Microsoft is now introducing its own personalized news reading experience called Microsoft Start, which is available as both a website and a mobile app, in addition to being integrated with other Microsoft products, including Windows 10 and 11 and its Microsoft Edge web browser. The feed will combine content from news publishers, but in a way tailored to the individual interests of users, according to the company – a system of personalization that could help Microsoft better compete with the news reading experiences offered by competitors. like Apple or Google, as well as popular third-party apps like Flipboard or SmartNews.
Microsoft says the product builds on the company’s legacy with online and mobile consumer services like MSN and Microsoft News. However, it will not replace MSN. This service will remain available, despite the launch of this new internal competitor.
To use Microsoft Start, consumers can visit the stand-alone MicrosoftStart.com website, which works on both Google Chrome and Microsoft Edge (but not Safari), or they can download the Microsoft Start mobile app for iOS or Android.
The service will also power the News & Interest experience on the Windows 10 taskbar and the Widgets experience on Windows 11. In Microsoft Edge, it will also be available from the New Tab page.
At first glance, the Microsoft Start website looks a lot like any other online portal that has a collection of news from various publishers, as well as widgets for things like weather, actions, sports scores, and traffic. . When you click to read an article, you’ll be taken to a syndicated version hosted on Microsoft’s domain, which includes the Microsoft Start top navigation bar at the top and emoji reaction buttons below the title.
Users can also react to stories with emojis while browsing the home page itself.
This emoji set is similar to the one offered today by Facebook, except that Microsoft replaced the controversial Facebook laughing face emoji with a thinking face. (It should be noted that Facebook’s laughing face has increasingly been criticized for being used to openly ridicule posts and make fun of people – even on stories depicting tragic events, like the Covid deaths, for example. )
Microsoft has also made another change to its emoji: After reacting to a story with an emoji, you only see your emoji instead of the first three and the total number of reactions.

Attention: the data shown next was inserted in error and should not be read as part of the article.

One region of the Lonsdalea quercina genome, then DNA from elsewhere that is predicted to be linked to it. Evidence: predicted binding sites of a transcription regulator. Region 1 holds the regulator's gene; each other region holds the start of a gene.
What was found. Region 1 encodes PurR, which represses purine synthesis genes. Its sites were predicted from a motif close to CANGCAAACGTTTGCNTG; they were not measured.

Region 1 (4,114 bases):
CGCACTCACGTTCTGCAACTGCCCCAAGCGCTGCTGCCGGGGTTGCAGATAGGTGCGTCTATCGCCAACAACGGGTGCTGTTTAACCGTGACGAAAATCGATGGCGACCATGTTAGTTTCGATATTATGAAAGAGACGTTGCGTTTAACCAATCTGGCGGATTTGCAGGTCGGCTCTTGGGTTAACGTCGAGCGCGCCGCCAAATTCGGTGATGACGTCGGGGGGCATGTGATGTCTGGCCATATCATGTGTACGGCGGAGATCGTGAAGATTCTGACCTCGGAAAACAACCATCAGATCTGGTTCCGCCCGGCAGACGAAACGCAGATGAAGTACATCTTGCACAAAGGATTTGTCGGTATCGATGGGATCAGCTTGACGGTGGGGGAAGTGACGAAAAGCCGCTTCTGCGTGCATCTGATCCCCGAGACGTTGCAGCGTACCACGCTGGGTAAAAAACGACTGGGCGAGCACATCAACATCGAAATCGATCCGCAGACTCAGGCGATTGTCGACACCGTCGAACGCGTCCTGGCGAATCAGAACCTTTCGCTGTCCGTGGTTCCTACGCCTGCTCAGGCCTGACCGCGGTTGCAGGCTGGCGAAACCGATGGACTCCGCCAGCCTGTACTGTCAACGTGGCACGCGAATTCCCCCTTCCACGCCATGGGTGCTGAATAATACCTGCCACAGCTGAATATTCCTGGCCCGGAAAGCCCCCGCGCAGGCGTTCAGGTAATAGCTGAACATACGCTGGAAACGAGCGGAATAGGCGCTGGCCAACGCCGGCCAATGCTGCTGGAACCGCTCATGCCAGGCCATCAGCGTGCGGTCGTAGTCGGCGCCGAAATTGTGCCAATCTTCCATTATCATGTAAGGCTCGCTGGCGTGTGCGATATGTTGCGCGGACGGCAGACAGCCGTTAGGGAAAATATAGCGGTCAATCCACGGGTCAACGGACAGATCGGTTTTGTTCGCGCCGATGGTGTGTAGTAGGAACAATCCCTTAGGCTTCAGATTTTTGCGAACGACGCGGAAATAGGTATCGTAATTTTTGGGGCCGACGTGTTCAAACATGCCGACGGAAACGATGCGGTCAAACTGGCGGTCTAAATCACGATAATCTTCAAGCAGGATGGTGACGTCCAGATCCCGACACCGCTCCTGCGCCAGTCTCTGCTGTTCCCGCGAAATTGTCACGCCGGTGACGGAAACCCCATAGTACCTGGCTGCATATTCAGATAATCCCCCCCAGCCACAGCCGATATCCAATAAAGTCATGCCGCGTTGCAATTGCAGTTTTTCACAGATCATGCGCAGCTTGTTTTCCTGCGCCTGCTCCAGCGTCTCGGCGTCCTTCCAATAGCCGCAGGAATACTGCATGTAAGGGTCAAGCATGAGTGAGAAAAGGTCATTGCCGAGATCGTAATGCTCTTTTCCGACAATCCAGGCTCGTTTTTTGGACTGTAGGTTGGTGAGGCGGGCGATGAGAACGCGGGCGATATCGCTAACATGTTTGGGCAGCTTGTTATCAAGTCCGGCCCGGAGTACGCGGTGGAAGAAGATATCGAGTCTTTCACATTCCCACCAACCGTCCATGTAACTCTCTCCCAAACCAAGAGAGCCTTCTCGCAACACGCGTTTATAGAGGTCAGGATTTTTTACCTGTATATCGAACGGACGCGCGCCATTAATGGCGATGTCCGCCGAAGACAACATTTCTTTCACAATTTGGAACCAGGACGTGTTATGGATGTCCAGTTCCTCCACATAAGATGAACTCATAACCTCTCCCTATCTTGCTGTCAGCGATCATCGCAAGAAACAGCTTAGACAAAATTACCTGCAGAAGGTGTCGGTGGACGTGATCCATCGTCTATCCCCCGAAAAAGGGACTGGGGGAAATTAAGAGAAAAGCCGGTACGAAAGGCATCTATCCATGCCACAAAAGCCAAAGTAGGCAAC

But while online web portals tend to be static aggregators of news content, Microsoft Start’s feed will adapt to user interests in several different ways.
Users can click a “Customize” button to go to a page where they can manually add and remove interests in a number of high level categories such as News, Entertainment, Sports, Tech, Money , finance, travel, health, shopping, and more. Or they can search for categories and interests that could be more specific or more specialized. (Instead of “parenting,” for example, “parenting teenagers.”) This is reminiscent of the recent update Flipboard made to its own main page, the For You feed, which allows users to make similar choices. .
When users start browsing their Microsoft Start feed, they can also click a button to show a thumbs up or down for an article to better tailor the feed to their preferences. Over time, the more the user interacts with the content, the more refined the flow, says Microsoft. This customization will take advantage of AI and machine learning, as well as human moderation, the company notes.
The feed, like other online portals, is supported by advertising. As you scroll down, you’ll notice that every few lines will have an ad unit, where the URL is marked with a green “Announcement” badge. Initially, these are mostly product announcements, which sets them apart from news content. Since Microsoft is not shutting down MSN and is integrating this news service into a number of other products, it is expanding the available advertising space it can offer with this launch.
The website, app, and integrations are rolled out starting today. (If you still can’t find the new app – it replaces Microsoft News – you can try scanning the QR code from your mobile device. We have currently found that the app has been deployed to iOS, but the link directed us to Microsoft News on Android. Your mileage may vary.)